• Varda Branfman, Sarah Shapiro, and Roberta Chester from Israel and Maine will be leading a kosher, vegetarian writing retreat for women in Bar Harbor, Maine. The one week retreat begins on Sunday, May 27, 2007. Visit www.shorepathcottage.com for inviting details.
  • For a non-kosher, one-week writing retreat on a 50 foot cruising yacht called “Enchantment,” sailing north of Vancouver, BC on July 24, 2007, write to drkurtz@MAC.COM.

There are so many beautiful places in the world to write. Make your desk one of them.

5. The Writing Life

As a teacher I am privy to writers’ stories. I want to share some with you, because they are inspiring.

A woman joined a writing group because she had always wanted to write, but never got around to it. How do I start? What do I write about? Who cares? After a few months in a weekly class, she shared her delight. “It’s like magic,” she said. “I sit down to type and these words come out and I don’t know where they come from.” Her innocence and enthusiasm awed and silenced the group. This woman, over eighty, talked about writing as if she had fallen in love.

Another woman joined a group because twelve years earlier someone had told her she should try creative writing. This woman let the idea percolate and finally, after an almost two hour drive, made it to the first of a four-session class. Unfortunately, her work prevented her from coming to the second session. I don’t know what prevented her from attending the third and fourth sessions, but I do know that this woman will write. Once the decision erupts, one slowly overcomes all obstacles.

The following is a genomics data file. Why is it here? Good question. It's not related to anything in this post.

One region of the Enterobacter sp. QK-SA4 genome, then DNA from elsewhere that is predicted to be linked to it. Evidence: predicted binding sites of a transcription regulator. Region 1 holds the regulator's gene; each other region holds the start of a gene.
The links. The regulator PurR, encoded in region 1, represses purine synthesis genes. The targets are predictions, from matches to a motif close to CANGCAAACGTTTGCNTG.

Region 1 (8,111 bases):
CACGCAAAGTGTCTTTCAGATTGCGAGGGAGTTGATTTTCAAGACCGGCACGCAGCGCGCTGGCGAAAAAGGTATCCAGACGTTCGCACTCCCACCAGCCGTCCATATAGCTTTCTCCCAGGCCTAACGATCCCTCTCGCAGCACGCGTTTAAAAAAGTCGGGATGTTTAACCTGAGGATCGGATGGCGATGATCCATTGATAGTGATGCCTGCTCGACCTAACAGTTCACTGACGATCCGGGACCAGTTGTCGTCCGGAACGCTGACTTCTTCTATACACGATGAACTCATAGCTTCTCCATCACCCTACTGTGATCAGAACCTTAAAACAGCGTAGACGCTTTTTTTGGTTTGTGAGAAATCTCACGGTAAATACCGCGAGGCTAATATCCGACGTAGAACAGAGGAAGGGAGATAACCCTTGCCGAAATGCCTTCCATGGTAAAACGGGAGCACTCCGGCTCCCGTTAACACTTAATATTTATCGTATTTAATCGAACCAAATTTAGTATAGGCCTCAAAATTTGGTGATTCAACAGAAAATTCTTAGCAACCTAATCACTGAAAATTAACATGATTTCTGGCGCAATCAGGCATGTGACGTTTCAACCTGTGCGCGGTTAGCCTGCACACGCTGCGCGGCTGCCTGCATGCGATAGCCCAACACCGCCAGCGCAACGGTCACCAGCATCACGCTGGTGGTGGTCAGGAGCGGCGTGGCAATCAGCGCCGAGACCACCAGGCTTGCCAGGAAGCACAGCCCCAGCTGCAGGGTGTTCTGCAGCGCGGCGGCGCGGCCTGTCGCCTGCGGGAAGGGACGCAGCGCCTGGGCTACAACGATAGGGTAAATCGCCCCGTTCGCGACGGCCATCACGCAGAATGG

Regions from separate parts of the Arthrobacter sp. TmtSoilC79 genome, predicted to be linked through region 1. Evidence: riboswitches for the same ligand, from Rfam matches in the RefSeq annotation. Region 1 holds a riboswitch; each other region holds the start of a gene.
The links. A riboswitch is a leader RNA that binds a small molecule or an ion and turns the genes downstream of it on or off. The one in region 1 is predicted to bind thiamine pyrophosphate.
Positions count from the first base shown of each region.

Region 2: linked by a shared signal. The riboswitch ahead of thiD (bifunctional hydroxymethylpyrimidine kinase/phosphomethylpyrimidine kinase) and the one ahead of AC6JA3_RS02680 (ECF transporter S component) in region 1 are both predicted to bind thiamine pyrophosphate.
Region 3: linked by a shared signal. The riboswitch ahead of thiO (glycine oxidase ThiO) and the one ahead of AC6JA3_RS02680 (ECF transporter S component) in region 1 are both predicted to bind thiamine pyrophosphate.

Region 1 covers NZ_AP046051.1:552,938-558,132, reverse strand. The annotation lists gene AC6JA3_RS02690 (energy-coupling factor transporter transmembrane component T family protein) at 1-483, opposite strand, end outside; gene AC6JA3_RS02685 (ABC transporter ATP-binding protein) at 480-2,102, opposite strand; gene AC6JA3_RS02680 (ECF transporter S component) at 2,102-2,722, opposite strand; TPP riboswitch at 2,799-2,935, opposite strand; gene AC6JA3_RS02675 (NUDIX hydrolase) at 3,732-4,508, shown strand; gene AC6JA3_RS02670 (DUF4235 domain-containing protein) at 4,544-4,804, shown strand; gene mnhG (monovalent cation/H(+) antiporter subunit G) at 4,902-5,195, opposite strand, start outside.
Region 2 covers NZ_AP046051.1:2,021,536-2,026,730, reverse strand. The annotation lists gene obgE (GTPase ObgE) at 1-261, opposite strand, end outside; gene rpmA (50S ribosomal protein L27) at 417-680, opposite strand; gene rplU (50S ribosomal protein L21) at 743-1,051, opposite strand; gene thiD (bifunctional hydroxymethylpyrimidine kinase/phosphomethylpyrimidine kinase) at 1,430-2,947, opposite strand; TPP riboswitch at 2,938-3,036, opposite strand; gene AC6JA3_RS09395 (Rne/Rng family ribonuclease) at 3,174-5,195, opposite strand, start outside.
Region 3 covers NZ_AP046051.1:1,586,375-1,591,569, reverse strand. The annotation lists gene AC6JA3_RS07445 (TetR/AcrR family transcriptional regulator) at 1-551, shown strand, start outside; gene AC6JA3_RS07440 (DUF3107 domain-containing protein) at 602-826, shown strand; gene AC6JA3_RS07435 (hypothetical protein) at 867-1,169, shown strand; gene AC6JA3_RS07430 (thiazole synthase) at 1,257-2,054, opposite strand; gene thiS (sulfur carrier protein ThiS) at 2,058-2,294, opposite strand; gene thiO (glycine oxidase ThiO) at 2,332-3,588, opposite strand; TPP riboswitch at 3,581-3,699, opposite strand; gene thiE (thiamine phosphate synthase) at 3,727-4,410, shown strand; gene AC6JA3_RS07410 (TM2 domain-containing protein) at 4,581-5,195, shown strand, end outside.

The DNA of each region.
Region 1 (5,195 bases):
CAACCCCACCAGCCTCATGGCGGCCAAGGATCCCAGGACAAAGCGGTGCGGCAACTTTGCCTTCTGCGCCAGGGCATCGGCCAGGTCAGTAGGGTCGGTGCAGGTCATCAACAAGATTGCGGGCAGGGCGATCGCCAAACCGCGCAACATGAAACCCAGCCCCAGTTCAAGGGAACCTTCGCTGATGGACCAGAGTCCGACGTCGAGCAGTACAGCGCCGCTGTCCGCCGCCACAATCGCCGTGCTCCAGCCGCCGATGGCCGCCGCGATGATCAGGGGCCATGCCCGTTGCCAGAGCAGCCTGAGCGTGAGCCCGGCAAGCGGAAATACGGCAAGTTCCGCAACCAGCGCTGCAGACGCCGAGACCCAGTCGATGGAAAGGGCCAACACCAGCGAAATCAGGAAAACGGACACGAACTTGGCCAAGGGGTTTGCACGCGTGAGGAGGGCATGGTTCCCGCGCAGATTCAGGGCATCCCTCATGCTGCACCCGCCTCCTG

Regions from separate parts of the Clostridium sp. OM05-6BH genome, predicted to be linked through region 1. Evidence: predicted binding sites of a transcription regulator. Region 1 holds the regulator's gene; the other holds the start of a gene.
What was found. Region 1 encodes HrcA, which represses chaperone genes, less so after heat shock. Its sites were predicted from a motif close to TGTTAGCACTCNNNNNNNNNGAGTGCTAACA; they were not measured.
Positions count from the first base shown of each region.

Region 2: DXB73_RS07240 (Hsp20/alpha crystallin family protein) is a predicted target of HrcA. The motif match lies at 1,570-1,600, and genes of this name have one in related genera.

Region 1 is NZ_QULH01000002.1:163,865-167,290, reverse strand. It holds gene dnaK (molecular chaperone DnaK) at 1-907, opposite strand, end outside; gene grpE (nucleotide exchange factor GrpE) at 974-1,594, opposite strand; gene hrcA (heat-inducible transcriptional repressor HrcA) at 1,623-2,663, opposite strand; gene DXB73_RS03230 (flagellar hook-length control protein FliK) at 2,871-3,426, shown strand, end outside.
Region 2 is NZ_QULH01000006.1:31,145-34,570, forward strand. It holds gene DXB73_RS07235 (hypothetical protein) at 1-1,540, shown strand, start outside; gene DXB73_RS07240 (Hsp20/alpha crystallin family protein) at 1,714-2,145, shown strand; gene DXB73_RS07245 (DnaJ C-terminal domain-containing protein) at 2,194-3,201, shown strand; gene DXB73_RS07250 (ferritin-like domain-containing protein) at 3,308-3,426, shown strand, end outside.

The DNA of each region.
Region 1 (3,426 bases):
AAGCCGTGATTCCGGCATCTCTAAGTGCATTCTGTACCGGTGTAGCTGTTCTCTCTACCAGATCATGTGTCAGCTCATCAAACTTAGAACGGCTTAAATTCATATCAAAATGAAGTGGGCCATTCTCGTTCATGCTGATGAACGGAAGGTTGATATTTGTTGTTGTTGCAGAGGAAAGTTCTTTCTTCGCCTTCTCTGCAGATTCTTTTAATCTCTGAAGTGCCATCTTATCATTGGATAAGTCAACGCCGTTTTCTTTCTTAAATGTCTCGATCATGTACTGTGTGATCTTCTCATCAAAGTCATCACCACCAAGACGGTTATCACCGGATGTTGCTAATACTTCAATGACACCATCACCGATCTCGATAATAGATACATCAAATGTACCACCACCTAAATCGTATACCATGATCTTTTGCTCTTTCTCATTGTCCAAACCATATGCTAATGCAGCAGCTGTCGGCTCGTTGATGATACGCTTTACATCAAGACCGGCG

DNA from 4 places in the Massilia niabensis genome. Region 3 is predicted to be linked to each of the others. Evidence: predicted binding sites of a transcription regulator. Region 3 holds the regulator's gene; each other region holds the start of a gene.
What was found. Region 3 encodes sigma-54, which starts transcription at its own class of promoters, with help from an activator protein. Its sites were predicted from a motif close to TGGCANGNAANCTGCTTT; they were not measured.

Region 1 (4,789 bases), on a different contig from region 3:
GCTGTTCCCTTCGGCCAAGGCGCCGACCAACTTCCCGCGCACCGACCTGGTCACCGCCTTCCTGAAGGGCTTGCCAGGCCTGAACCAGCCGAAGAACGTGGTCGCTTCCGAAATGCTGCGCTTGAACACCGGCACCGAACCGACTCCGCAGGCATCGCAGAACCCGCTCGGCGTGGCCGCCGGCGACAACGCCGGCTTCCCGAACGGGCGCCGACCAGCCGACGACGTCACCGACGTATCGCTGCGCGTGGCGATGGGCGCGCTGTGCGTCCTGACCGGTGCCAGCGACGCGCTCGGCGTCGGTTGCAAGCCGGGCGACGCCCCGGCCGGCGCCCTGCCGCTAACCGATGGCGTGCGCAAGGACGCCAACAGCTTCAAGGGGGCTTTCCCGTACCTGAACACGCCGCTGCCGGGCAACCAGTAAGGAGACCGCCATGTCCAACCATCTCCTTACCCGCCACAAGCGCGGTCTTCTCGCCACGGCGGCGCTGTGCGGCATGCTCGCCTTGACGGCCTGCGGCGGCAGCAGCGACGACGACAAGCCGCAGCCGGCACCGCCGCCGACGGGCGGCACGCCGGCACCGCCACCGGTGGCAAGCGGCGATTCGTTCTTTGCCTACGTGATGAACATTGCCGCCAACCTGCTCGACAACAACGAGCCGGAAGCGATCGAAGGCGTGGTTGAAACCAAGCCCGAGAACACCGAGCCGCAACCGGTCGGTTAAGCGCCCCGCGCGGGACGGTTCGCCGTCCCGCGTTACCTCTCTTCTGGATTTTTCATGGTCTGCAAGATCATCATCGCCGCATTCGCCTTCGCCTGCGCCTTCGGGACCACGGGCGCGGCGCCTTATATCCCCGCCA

Another woman, a mother of nine, was on the way to a Sunday retreat and her car broke down on Highway Six. Furious, she called her husband to pick her up, left her car on the road, and arrived at the retreat, panting, an hour late. “I feel I crash-learned about five years in as many hours and my smugness turned to doubt and then to alarm,” she wrote me afterwards. “Much traumatized, I spent Monday in a daze, getting my car out of a faraway garage.” She avoided eye contact with her computer and a particular wall cupboard in her home that housed clothes from every daughter for every season in all sizes. On Tuesday, she planned to reorganize the cupboard. On Wednesday, she did it. A week after the retreat, she began to rewrite.

A young man finishing his MFA in the States wrote to ask me how I began teaching. As an aside in his email, he wrote the following about my essay on the get ceremony that he had read in In Fact: The Best of Creative Nonfiction. “I am Presbyterian, married, and live in Atlanta, GA, yet the beauty and poignancy of your Jewish divorce ritual and experience spoke volumes to me… Thanks for sharing your talent with the world.” When I wrote that essay, I wasn’t thinking about the world. I was only thinking about how to describe a complex world of ritual and emotion. Every week, when I sit with Anglo-Israeli writers, we wonder if our unique experiences will resonate with people who don’t know the difference between a get and a gat. This young man’s letter assured me that our experiences will resonate, as long as we reveal the crux of the story that lies beyond the Jerusalem Rabbinate and the archaeological park, a place we share with readers worldwide: it is the human heart.

Chag sameach,

Judy

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About Judy Labensohn

I'm a writer and teacher of writing.